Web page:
By Chris Edwards
Think of the following series of words as they form sentences as a public service announcement, and one that, no offense, many of you need to read n’ heed.
I am sick and tired of incorrect apostrophe usage, and as we are into the holiday season, it is a great time to try and set some folks on the correct path with regard to this most egregious of grammatical sins.
Seeing apostrophes used incorrectly is many folks’ kryptonite, and for me, it’s a thing that makes me cringe and wonder where the offending party was in second grade when this was taught.
I can’t count the number of times I’ve decided to not darken the door of an establishment due to signage with abused apostophes, or even the number of serious/official/informative/business e-mails that I could not take seriously due to the same factor.
Within the English language, the purpose an apostrophe serves is to indicate possession or the omission of letters or numbers, such as in a contraction or an abbreviated year (e.g. “can’t” and “class of ‘99,” respectively.)
The apostrophe also was apparently the favorite punctuation mark of the late, great Frank Zappa, as he named one of his best-known albums after it.
If you are making out Christmas cards, or having address labels printed off, and let’s say your surname is Anderson, well here’s how to proceed: if you want to send your cards out on behalf of your entire family unit, the card and/or the label should read “From the Andersons,” NOT “From the Anderson’s.”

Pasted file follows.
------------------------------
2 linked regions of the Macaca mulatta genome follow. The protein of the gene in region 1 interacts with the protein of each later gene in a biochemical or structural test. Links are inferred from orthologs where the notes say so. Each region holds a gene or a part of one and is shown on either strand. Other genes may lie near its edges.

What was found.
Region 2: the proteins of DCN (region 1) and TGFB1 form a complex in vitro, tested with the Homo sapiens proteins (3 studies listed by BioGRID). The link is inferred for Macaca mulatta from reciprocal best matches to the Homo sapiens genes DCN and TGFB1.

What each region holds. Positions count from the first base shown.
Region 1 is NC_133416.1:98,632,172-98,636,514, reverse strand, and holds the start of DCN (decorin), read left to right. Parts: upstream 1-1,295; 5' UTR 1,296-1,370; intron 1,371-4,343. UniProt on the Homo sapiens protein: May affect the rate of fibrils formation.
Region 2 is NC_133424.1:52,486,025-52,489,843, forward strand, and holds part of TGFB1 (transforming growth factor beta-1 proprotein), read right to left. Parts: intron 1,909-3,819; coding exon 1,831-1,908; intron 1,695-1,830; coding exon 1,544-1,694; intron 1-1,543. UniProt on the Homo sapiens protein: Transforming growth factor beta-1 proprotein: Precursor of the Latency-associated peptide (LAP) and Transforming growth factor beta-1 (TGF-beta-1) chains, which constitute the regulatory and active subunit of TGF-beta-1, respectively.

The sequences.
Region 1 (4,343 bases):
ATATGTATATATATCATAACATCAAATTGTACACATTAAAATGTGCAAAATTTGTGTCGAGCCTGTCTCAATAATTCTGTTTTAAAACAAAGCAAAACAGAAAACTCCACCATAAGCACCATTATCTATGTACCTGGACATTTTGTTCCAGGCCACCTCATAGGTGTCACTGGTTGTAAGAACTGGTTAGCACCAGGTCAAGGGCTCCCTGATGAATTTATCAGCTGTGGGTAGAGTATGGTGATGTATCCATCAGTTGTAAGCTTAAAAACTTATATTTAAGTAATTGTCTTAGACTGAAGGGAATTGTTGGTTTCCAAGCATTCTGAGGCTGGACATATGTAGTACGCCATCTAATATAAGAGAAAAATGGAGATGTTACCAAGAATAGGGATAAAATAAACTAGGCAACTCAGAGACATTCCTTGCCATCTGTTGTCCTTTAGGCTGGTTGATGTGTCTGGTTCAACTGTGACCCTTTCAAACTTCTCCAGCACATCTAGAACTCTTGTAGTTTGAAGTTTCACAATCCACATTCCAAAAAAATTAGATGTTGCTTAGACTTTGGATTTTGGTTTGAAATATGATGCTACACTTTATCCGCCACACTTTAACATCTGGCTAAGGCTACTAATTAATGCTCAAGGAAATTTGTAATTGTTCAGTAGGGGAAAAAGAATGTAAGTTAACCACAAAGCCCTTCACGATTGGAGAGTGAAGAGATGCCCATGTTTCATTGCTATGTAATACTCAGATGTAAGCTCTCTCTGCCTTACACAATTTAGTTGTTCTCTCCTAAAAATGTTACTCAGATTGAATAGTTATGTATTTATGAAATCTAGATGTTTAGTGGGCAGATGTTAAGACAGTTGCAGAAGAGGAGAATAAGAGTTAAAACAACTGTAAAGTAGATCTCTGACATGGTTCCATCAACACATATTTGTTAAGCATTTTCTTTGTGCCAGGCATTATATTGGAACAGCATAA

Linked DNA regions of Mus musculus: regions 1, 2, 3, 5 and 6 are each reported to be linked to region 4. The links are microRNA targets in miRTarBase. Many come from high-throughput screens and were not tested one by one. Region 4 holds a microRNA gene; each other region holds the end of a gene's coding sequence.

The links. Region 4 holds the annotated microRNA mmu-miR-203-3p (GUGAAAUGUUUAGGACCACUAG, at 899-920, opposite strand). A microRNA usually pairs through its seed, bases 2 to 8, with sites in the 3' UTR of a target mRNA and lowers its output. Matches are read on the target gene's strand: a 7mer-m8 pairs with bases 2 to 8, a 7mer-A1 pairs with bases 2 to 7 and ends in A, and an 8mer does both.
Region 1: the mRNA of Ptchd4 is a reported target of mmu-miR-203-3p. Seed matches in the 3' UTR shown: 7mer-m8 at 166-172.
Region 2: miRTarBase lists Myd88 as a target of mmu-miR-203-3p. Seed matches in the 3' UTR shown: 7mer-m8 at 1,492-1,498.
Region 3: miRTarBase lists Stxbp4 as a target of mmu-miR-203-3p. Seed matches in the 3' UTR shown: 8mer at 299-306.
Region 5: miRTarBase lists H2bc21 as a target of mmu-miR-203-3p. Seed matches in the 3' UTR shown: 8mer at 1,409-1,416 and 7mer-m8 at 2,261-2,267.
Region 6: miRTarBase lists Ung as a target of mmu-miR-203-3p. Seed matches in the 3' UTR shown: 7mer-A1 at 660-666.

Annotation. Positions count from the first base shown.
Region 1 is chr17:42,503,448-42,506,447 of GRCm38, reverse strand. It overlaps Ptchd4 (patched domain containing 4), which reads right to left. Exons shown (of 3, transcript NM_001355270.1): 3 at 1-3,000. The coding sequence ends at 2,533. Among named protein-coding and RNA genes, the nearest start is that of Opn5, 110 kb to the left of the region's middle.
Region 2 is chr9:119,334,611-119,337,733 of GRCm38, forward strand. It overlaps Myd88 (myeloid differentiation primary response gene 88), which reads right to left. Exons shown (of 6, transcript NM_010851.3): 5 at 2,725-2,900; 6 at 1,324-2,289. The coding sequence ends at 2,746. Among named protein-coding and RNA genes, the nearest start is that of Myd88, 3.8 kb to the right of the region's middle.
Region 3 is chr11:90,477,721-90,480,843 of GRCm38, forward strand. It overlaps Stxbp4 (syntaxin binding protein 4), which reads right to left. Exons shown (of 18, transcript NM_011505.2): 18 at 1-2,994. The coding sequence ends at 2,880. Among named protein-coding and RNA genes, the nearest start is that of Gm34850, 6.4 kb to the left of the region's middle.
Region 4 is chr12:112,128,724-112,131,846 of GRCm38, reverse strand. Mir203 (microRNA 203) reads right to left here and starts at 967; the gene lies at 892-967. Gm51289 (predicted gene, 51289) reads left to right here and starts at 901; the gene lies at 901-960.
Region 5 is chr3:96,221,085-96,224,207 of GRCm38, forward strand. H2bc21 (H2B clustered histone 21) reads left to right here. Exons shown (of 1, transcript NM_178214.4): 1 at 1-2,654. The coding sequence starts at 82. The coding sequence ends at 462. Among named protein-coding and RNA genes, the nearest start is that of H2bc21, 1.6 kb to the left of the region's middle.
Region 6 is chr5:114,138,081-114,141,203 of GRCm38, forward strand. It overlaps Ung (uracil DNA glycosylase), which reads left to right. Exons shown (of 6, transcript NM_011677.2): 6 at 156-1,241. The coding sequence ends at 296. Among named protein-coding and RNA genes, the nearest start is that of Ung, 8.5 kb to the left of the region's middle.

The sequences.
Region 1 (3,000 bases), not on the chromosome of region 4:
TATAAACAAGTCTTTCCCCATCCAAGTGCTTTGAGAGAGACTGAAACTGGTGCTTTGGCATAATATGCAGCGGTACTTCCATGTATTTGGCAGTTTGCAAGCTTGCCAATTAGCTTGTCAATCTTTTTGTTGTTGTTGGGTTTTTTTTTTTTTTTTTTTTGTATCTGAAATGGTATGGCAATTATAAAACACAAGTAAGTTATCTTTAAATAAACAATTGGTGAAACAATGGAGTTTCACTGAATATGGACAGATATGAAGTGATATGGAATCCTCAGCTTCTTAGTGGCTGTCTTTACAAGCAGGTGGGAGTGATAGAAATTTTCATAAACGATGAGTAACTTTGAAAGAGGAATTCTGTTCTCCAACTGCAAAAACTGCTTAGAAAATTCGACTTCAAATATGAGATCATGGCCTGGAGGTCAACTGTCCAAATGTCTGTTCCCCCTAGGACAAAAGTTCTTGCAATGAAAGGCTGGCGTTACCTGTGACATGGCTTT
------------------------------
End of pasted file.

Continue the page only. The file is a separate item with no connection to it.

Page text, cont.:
Just think of all the times you might have received a Christmas letter or card with a label that read “Love, the Campbell’s,” or the number of those signs you might have seen in front of someone’s house reading “The Fulton’s” or “The Smith’s, Est. 2005.”
When as a family, you are wishing someone else a Merry Christmas, there is no possession indicated in that message, and there should be no apostrophe. Adding that apostrophe only complicates things, and as stated earlier, it’s really annoying to a lot of people.
Unfortunately, as basic grammar skills seem out of the reach of many folks in the hyperactive click-click-post environment we inhabit in 2020, the abuse of apostrophes doesn’t end with the incorrect pluralization of names. Just the other day, I saw a posting from someone trying to rent out a house, and they made note of how there were “no dog’s” allowed of prospective tenants. In a reply to an inquiry on the post, the original poster used “dog’s” about 20 times.
So, not only does that look weird, it just does not make any sense and it is just plain wrong (as well as confusing.) Simply adding an “s” onto most words pluralizes it.
As some of you might know from reading my scrawlings, I’m something of a connoisseur of good Texas barbecue. Here’s a quick story that proves the power of grammar. Once, out near Fort Worth I happened upon a ‘cue joint off the highway. They could have had the best smoked meats in the known universe, but the menu, which was posted up on the wall above a window where patrons ordered food, was full of “rib’s” and “link’s” and even “sandwich’s.” Oh, the horror! Again, the barbecue might’ve been legit, but I could not get past that menu and turned tail in hopes of finding another fine Texas ‘cue joint without such an unappetizing menu.
If we can end this year on a positive note, let it be one that finds us steering away from this horrendous habit of misusing and abusing apostrophes.
So if you remember anything, remember that during this holiday season (and every season) last names do not require an apostrophe to become plural, nor do nouns.
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